I'm a light bulb geek. I don't know it all, or even a lot, but I admire lighting and new lighting technology. With lighting efficiency it's all about Lumens per watt. 60 years ago, we still had big sporting events, stadiums, what-not, but then they were using huge incandescent or arc type lamps. If you are going to use the light anyway...stadium or in your bathroom, why not go with more efficient? From a personal standpoint, it saves on your electrical bill, and they last longer...they do last longer(fluorescent, CFL's, HID's)From an Engineers' standpoint, they save money...smaller wire size, less annual maintenance, more fixtures per circuit and lower cooling costs....and they cost less to run. From a tree huggers standpoint, the help save energy...even when it is used somewhere else, they rejoice that a ferret bat is saved. From a utility's standpoint, they don't have to make upgrades or expansions as soon as they thought...that's why they offer those rebates.
Lighting is huge....most probably don't think about it, but there is a lot of lighting in this country/world. Replacing incandescent with CFL's in my house cuts my lighting load almost 80%. Sure, here in Minnesota they take a while to warm up in the garage, but I can live with it, and I know some people won't, but that will change...people used to be okay with changing incandescent's every 6 months (I'm sure that is inaccurate, but I have not changed a CFL in 3 years.)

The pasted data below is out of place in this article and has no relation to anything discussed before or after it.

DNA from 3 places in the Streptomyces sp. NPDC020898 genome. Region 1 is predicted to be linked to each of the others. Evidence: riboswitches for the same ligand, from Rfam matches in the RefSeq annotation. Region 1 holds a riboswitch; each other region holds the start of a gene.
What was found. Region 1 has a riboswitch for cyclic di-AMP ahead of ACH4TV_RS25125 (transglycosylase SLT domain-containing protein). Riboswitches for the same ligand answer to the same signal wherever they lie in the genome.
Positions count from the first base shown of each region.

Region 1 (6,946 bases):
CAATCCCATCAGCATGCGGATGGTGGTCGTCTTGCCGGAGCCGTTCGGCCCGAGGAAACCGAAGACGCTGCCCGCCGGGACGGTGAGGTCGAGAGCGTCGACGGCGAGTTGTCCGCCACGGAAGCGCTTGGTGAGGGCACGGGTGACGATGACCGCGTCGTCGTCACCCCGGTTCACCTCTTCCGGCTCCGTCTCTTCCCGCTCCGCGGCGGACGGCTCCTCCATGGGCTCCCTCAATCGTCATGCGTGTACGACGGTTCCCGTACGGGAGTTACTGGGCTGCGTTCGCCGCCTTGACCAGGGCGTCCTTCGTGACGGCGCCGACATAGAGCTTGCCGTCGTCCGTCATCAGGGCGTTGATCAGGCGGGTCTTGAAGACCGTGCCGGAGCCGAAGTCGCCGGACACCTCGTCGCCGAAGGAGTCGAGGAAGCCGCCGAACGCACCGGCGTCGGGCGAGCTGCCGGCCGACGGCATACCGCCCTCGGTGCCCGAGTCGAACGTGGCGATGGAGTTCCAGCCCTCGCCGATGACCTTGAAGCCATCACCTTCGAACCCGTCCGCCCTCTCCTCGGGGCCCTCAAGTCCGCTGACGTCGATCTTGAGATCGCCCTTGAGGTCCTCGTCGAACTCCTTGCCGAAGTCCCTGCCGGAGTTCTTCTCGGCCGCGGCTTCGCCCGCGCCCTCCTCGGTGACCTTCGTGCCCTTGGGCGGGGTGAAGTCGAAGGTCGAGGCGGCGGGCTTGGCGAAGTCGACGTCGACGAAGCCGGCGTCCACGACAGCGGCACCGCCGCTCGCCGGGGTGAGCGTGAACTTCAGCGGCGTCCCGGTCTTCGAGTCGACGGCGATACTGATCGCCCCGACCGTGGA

Price wise, an incandescent bulb is somewhere between 50 cents and a dollar, CFL's cost $6.00 for a 4-pack, and I'm pretty sure the people that make them are not selling them for a loss.
LED's will follow eventually...CFL's used to be expensive as well...when more people make them and more people buy them, the cost will come down. Single LED components used to be expensive, especially blue and white LED's. I suspect the cost curve for LED's will drop faster than the cost curve that CFL's took, because there is much more consumer interest now in LED's then there was for CFL's 15 years ago.
Take a quote from Wikipedia for what it's worth, but it's mentioned there that LED light output actually rises at colder temperatures.